I can understand why La Jornada would think it’s somewhat intense, because it’s head on dissing the government and Calderon in a non-satirical way. It’s extremely blunt and directing it’s hostility towards Calderon.

I’m not going to say Hernandez is right or wrong, because I feel like since I’m not living in Mexico, I can’t really know everything that’s going on first hand, so I can’t choose to blame an entire government that’s not ruling over me; because it could just be one person, or a group of people and not the entire government, but I just don’t know. I try to be an objective person in most of my dealings, and this image certainly does not embody that. I do however, have to give props to Hernandez for being bold enough to convey his true thoughts on the subject and be willing to stand up for something he believes in. And I will say that the Mexican government is at fault for many things and I somewhat agree with Hernandez, but there are also many other factors that are involved as well.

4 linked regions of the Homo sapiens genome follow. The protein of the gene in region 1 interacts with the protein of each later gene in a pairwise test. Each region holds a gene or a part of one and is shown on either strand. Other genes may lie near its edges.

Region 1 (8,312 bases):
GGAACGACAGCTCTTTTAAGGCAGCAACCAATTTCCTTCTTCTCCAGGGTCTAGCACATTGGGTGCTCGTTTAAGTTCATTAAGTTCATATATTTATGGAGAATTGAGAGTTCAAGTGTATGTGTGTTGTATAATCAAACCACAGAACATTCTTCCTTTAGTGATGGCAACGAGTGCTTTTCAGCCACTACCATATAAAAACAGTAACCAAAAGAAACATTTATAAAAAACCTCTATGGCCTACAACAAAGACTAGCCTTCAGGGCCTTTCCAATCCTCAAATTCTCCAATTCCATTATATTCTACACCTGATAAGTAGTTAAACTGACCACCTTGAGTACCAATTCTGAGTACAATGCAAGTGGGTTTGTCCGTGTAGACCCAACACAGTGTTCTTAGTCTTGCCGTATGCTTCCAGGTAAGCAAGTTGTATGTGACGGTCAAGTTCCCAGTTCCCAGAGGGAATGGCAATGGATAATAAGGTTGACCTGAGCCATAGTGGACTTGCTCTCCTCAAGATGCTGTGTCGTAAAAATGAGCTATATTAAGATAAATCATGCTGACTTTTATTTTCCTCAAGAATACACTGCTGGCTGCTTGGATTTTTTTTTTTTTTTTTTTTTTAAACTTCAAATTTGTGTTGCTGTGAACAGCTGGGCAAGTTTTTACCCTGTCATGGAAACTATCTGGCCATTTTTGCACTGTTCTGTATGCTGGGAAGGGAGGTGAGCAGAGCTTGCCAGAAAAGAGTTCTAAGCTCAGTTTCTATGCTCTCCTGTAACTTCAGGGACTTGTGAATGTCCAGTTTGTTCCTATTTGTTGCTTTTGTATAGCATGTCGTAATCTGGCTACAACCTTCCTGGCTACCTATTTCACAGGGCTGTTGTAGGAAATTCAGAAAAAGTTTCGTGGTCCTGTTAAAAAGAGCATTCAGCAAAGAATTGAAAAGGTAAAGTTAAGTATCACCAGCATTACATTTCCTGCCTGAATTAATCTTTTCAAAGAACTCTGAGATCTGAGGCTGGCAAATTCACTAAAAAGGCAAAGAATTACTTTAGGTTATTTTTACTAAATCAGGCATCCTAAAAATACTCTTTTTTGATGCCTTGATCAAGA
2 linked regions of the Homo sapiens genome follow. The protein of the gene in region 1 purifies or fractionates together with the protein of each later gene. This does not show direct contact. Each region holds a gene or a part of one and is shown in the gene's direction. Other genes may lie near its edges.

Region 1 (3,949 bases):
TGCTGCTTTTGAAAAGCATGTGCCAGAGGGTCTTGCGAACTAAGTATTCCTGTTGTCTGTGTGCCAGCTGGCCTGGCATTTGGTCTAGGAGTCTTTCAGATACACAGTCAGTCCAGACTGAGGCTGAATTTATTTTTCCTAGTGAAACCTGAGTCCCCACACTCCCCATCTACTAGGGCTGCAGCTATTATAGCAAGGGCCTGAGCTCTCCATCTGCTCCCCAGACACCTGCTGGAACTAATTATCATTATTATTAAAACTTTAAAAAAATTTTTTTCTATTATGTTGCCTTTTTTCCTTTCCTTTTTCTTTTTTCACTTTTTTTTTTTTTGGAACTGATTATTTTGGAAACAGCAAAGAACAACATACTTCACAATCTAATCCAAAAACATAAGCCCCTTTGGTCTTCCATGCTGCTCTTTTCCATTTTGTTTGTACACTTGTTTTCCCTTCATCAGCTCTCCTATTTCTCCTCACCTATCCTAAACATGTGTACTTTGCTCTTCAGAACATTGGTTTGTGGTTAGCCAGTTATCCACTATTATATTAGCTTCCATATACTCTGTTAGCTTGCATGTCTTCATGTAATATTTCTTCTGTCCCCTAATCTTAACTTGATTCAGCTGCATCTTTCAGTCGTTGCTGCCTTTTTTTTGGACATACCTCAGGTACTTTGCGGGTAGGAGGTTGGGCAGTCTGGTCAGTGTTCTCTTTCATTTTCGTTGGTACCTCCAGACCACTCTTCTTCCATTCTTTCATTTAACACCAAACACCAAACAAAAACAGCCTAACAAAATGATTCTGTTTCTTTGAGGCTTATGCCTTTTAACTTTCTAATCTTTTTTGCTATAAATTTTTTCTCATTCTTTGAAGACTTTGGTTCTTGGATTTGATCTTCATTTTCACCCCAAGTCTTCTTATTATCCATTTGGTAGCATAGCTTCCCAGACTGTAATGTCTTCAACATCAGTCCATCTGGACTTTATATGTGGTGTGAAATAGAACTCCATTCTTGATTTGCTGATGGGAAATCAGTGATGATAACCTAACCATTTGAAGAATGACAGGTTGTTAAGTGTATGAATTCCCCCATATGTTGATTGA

Overall, I feel that this has a strong message to portray, and it’s important that people are exposed to it. This is not a joke, this is real.

Cartoon Source: http://mrzine.monthlyreview.org/2010/hernandez060510.html

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53% of high schoolers are not interested in the drug war

This past week I created a survey and asked my mom, a high school teacher in Houston, to pass out the survey to all her students. The survey creating program I used (survey monkey) collected the first 100 responses and organized the data into percentages for each question. Some of the results left me surprised, while others did not. (The title of this post only refers to the 100 students I surveyed).